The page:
Tuesday, August 14, 2012

Julia Child's First Culinary Love: Chinese Food

Julia Child is so strongly associated with French cuisine that you might assume that her first defining moment as a foodie took place in France, but that wouldn’t be entirely correct.
The truth is, her earliest steps toward becoming a culinary connoisseur took place years earlier, when she was stationed in an intelligence network on the other side of the world. Writing about her years in Asia during World War II, Julia Child remembered, “That is where I became interested in food.”
Yes, America’s doyenne of French cuisine, who would have turned 100 on Aug. 15, discovered the joys of dining in wartime China, long before she set foot in France. Working for the Office of Strategic Services (the OSS, the precursor to the CIA), a young Julia McWilliams was assigned to the base in Kandy, Ceylon (now Sri Lanka), around 1942 or 1943. This tropical Shangri-La was where she first encountered new foods like durian, a fruit that she described as smelling like “dead babies mixed with strawberries and Camembert.” It was also where she met the man who would one day be both her husband and her sophisticated guide to the world’s pleasures: Paul Child.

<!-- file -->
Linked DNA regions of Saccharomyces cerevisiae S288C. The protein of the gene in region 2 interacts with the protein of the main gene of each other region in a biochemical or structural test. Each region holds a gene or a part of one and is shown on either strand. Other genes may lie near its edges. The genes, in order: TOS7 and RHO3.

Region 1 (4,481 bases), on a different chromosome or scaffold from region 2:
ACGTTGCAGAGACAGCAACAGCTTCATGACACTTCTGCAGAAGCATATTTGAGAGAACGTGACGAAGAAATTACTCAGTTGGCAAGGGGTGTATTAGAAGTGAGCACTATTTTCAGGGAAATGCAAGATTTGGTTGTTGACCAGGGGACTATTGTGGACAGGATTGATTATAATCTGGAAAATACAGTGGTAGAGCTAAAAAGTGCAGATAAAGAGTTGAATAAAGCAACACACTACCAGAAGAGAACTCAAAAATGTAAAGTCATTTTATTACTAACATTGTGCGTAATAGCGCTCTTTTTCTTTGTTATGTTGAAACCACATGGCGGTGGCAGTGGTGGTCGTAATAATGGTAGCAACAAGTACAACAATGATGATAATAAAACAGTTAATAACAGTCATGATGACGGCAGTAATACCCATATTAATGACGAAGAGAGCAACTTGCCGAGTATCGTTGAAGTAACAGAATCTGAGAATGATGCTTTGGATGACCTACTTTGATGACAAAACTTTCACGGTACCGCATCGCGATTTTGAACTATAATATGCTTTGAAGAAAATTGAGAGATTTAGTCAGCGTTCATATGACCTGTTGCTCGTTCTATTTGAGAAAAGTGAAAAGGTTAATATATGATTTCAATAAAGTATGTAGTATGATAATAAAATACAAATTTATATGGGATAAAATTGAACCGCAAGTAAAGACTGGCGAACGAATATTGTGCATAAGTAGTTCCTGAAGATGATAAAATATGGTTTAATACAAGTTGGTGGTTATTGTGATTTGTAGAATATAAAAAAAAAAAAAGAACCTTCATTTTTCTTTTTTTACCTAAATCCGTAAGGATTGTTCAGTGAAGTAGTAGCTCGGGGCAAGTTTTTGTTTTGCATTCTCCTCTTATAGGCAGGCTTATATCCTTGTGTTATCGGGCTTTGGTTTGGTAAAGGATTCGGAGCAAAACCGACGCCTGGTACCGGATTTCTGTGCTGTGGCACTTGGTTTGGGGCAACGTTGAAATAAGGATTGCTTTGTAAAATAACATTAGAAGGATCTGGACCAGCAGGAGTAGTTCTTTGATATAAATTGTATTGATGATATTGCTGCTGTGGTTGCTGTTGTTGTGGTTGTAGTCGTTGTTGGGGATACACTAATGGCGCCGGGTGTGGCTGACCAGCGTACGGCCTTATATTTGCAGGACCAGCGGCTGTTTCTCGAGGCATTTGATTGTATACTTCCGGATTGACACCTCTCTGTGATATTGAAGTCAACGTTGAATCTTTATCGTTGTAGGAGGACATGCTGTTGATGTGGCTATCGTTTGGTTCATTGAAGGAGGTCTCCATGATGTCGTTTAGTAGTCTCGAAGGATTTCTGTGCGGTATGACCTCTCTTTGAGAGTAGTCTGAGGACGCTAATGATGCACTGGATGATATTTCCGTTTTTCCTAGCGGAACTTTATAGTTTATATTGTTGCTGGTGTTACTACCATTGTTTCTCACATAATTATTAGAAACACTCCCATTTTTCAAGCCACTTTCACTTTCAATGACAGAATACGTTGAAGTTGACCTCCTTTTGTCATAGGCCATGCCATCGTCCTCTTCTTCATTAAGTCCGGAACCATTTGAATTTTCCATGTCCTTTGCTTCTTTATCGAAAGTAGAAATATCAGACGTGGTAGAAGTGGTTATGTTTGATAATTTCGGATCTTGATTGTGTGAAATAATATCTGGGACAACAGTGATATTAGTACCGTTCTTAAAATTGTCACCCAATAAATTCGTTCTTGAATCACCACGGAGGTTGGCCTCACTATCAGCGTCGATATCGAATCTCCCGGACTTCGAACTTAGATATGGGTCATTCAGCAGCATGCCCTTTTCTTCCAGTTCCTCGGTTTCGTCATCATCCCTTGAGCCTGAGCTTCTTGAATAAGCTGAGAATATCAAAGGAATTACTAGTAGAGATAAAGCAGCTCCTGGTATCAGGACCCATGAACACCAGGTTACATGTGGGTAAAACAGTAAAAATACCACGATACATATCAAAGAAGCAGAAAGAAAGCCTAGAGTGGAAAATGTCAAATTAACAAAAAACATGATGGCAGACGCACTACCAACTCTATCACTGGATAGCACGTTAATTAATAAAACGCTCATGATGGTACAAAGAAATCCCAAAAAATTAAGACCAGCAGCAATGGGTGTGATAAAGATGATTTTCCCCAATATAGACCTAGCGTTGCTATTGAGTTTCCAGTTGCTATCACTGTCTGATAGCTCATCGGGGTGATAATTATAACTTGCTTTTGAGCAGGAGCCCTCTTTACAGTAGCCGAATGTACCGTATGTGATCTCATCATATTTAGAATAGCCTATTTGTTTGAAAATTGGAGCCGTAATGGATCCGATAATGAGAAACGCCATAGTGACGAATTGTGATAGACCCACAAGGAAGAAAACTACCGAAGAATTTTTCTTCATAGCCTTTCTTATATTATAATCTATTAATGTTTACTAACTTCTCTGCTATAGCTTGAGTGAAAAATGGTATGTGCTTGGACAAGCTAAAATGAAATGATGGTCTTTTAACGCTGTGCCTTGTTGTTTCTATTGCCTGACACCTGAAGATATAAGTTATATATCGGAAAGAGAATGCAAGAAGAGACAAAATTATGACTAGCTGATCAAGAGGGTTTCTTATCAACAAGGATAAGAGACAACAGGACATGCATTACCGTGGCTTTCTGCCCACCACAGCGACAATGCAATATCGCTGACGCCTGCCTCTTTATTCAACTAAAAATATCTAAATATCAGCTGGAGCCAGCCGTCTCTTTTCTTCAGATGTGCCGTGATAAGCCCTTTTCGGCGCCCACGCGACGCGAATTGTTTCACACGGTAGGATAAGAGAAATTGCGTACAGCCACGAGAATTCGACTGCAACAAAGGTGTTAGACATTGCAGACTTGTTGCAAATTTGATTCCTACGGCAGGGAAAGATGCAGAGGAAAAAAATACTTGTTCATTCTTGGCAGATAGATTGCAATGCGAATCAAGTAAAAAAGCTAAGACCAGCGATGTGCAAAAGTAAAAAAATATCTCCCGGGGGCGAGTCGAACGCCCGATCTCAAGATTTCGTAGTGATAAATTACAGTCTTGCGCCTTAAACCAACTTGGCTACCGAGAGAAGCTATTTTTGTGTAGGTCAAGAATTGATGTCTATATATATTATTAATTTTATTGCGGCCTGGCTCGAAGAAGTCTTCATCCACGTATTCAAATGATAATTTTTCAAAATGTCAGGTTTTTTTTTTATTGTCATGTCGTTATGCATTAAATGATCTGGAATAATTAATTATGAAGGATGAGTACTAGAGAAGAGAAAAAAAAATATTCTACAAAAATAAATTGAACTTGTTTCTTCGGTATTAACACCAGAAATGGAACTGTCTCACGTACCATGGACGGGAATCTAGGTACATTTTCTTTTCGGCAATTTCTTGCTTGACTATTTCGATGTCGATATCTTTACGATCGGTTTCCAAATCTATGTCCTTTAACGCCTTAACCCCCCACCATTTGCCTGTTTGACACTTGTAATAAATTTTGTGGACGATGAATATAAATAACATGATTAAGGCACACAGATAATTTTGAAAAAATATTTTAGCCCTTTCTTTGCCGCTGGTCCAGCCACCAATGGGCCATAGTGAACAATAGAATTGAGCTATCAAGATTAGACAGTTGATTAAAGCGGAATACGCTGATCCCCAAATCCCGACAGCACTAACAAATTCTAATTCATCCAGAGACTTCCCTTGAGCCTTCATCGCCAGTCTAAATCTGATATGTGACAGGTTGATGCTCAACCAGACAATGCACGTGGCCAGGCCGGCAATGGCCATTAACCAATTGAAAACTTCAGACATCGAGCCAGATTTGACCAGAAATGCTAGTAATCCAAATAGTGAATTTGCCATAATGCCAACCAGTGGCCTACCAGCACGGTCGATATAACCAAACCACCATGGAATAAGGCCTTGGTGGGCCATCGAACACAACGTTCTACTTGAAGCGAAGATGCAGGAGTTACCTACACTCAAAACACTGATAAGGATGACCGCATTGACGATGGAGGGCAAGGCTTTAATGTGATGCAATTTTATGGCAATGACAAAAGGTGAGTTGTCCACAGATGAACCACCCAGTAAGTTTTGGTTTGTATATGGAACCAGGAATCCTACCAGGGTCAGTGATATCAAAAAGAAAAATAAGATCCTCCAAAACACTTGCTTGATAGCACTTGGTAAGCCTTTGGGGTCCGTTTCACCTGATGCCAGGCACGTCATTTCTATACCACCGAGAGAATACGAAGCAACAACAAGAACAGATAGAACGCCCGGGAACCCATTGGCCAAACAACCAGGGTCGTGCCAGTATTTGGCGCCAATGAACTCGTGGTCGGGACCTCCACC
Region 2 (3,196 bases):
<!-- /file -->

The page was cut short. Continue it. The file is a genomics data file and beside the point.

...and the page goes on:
Paul and Julia were later transferred out of Ceylon and over to China, to Yunnan province’s capital city of Kunming during the last throes of the war in the Japanese theater. The air route over the eastern stretch of the Himalayas eventually took the lives of more than 1,600 people and destroyed 594 Allied airplanes. But that didn’t seem to faze Julia, who calmly read a book on the flight and, upon descending from the plane, said with delight, “It looks just like China.”
It was in Kunming that Julia’s palate was first awakened, for she was surrounded by “sophisticated people … who knew a lot about food,” she recalled. During the two years she spent there, Julia said she and Paul “continued our courtship over delicious Chinese food.”...
(read the rest on Zester Daily!)

P.S., Next week I will publish the rest of my admittedly long article about Julia in China, as it had to be severely trimmed to fit Zester. But there's so much more to this amazing woman's life in Asia that I'm just aching to talk about the hidden and very exotic side of that staid lady in Julie and Julia.

For example, did you know she dealt out "operational opium" to local spies, or that she helped develop shark repellent for the OSS? Thought not.

Stay tuned. Oh, and 100th happy birthday tomorrow, Julia, wherever you are!

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